Edinburgh radio station to be transformed into new city center hotel

Plans to transform a radio station into a new hotel have been approved by planners.

The 55-room Supercity Aparthotel on Forth Street and Broughton Street Lane will be the first in Edinburgh.

It will include Playfair House and Forth House, which houses Radio Forth and will be aimed primarily at business travelers and guests staying for long periods.

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Forth House, which is a B listed building, will remain virtually unchanged to the front, preserving the historic building. Minor modifications to the rear are proposed. Playfair House, which has its entrance on Broughton Street Lane, will be stripped down and given a new natural stone and precast concrete facade to bring it into line with neighboring buildings.

The upscale aparthotel will have a 24/7 reception, a common lounge and bar area and a gym, and around 18 jobs will be created by the new operation.

Plans to repurpose B-listed buildings as aparthotels have met with a mixed response, with neighbors worried about potential disruption from renovations and the “transitional population” the development would bring to the area.

Discussing proposals tabled by Supercity Aparthotels at a meeting on Wednesday June 15, councilors were caught up in a dispute over the number of parking spaces needed but unanimously agreed to give the green light.

The car park at the front of the building will be reduced from 24 to 7 spaces, including 5 with charging stations for electric vehicles. there will also be secure spaces for bicycles and additional spaces for cars in the basement of the building.

Speaking as the plans were presented to the Development Management Sub-Committee, SNP Councilor David Key said he was ‘pleased’ that parking supply had been reduced, but asked: ‘Why have we we need parking spaces in a city center aparthotel with transport links that are basically the door?

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He added: “I am very unhappy with this car parking malarkey, we are clearly bound by the guidelines written in various documents and I think we as a committee need to review these guidelines. There is no reason why a city center aparthotel should have parking spaces of this number, unless they are for the disabled.”

Cllr Lezley Cameron, Labor replied: ‘Interesting phrase ‘malarkey parking’, this is a huge and serious issue, we are trying to encourage active travel and reasonable car use and all that, but people with mobility issues and mobility issues, everyone is different in terms of mobility needs.

“I welcome that there is a reduction in parking spaces which supports our objectives in terms of sustainability and active travel and all that, but for my part, I do not want to be part of a council or a planning authority which does not take seriously the needs and aspirations of people with permanent, temporary or unexpected mobility difficulties. We must also consider the needs of our citizens and visitors.”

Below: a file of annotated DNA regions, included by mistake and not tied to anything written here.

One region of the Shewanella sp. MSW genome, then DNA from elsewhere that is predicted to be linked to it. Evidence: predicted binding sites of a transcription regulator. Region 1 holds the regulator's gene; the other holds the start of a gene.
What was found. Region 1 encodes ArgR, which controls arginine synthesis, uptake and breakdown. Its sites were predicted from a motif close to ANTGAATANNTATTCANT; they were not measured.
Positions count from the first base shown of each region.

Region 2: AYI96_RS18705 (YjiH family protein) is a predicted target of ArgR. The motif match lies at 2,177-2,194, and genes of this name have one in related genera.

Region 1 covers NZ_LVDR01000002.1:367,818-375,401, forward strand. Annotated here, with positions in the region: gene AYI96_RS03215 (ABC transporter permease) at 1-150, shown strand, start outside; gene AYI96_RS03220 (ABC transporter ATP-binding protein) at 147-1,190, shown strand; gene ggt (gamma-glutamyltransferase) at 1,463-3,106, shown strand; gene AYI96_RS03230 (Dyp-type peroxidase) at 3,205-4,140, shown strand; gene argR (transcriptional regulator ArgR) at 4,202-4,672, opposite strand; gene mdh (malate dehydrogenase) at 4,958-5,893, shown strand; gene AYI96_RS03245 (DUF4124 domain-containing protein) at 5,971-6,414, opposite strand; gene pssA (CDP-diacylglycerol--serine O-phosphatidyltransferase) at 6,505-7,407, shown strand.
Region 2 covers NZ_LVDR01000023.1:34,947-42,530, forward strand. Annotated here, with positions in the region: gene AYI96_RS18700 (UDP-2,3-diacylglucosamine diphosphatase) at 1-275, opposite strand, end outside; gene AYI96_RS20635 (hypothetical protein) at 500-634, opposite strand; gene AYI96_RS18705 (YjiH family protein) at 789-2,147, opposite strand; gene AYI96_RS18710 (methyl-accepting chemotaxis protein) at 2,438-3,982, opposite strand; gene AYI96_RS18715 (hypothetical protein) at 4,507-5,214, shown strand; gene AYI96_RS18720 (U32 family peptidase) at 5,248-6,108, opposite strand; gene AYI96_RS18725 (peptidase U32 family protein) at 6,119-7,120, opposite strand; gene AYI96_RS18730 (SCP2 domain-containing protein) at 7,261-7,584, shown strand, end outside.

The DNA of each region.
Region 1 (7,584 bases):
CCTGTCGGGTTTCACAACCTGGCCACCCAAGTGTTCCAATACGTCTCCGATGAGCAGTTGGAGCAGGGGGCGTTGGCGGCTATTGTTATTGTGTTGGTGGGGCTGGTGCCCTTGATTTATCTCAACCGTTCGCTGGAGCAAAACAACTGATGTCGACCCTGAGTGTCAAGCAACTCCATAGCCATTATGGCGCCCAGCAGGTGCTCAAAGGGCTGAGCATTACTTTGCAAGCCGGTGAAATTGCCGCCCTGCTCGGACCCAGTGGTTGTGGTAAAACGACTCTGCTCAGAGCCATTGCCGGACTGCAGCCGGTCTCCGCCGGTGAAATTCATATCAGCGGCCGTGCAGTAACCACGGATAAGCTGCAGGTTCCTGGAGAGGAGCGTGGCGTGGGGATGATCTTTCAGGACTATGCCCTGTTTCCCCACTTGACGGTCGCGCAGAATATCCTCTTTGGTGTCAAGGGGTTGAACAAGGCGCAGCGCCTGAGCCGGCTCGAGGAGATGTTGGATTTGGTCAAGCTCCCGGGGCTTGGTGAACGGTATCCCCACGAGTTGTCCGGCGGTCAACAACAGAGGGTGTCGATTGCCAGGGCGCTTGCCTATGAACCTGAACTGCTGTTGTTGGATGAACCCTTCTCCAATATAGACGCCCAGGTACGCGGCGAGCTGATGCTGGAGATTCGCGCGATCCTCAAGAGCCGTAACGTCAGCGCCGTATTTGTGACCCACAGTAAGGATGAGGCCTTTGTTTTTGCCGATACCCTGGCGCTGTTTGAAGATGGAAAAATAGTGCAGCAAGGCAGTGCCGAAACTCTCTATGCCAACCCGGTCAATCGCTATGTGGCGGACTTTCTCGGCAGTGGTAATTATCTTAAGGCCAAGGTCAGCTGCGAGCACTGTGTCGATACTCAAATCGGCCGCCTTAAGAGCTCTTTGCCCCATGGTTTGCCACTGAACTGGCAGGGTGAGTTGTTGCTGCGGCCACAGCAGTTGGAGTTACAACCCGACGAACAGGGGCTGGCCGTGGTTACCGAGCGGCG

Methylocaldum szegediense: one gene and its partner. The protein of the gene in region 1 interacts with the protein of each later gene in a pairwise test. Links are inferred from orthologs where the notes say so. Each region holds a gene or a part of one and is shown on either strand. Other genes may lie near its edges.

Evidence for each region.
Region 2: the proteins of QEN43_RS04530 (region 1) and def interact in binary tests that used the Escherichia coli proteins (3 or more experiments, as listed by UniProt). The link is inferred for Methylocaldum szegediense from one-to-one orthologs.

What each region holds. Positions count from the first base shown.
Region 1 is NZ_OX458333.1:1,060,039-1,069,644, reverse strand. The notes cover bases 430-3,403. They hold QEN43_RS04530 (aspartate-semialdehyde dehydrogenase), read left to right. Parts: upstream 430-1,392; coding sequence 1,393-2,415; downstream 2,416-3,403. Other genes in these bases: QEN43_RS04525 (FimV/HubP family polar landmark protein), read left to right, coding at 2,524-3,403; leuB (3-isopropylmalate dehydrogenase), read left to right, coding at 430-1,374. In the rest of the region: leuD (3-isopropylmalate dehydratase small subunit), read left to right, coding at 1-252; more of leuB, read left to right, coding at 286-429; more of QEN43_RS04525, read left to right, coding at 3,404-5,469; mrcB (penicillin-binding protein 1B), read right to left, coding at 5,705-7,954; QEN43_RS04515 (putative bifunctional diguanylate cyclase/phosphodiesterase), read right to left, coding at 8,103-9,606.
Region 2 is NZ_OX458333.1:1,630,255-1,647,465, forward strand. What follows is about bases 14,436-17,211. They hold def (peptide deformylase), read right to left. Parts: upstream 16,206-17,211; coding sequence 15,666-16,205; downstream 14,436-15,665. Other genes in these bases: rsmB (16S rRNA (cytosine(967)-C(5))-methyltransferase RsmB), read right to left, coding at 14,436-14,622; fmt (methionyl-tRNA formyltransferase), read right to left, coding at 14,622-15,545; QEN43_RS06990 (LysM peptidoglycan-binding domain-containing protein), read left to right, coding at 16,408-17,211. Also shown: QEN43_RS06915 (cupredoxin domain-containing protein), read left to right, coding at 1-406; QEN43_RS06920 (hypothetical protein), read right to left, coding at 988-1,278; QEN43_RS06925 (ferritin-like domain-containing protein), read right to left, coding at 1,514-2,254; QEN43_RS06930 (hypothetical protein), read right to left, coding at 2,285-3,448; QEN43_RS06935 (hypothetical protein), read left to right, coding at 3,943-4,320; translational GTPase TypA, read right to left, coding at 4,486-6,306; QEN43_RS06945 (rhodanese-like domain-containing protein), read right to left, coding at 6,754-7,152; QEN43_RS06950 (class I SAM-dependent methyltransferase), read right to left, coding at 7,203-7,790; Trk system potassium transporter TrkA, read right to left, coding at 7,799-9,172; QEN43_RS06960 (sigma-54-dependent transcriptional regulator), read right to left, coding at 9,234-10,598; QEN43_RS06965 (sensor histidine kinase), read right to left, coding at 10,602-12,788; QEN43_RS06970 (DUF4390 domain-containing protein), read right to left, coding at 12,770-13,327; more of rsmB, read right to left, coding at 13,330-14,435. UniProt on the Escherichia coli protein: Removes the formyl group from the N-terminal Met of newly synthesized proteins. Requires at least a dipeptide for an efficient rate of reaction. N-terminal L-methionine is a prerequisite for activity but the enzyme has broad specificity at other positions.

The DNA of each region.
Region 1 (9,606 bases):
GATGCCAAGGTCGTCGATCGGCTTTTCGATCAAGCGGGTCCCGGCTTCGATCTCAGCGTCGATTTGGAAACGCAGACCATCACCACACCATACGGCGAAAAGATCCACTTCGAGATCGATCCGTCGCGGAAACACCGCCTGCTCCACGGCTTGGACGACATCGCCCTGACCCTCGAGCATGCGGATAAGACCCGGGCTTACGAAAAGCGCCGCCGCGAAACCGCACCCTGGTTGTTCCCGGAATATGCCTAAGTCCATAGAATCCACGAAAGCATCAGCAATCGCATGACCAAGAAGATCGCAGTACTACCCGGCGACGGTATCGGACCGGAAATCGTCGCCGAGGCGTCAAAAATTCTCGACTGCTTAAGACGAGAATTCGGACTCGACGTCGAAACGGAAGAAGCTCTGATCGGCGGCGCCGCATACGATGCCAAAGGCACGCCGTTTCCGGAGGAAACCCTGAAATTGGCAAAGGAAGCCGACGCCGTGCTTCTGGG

Kayleigh O’Neill of the Greens responded by pointing out that “not all disabled people use wheelchairs and not all disabled people are dependent on cars”.

Cllr O’Neill, a wheelchair user who testified to having “a lot of lived experience”, added: “A large majority of people with disabilities in this town depend on buses, adapted bikes and stuff like that. So using people with disabilities to get more parking is not helpful.”

Chas Booth, an adviser to the other Greens, told the committee that according to Boogie in the Morning, Forth One’s breakfast show, ‘they don’t leave the building until Friday’.

He added, “I think even though the office has moved, the radio studio is still there.”

Cllr Booth pointed out that several local residents are concerned about “the potential impact this change of use and development could have on their amenities”.

In an objection to council, a nearby resident said noise from renovations would be “extremely frustrating”.

They added: “There could also be an increase in noise from hotel guests against our shared wall. My partner and I are essential workers and need a quiet place to sleep and recover – not a home where we hear hotel guests talking and televisions blaring.”

Another said the aparthotel would be ‘another development only attracting a transient population’

“We need more permanent residents (including families) living downtown,” they continued. “There are already enough, if not too many, such developments, i.e. hotels, hostels, airbnbs and student accommodation, in the immediate vicinity. The development is too big and, despite all the hype media, will inevitably become another airbnb.”

Highlighting projections which showed the development could result in a ‘cut of 159 jobs and £11.411 million of GVA per annum (2019 prices)’ Cllr Jo Mowat, Tories, said: ‘I appreciate the uses are supported in this area, but we are talking about a substantial loss of potential employment opportunities, much greater than for an Aparthotel.”

She added: “We still need offices in the city, we still need them to be centrally located next to major transport links, that is.”

Roger Walters, Chairman of Supercity Aparthotels, said: “We are delighted that our aparthotel operation has been approved by the committee, which will preserve the fabulous Forth House. This is an excellent location for our first operation in Edinburgh, located close to the bustling city center and will also serve to benefit the community by reducing movement to and from the building than is currently the case.

“We look forward to starting work on site and will continue to engage with the community to ensure it is kept up to date as work progresses.”

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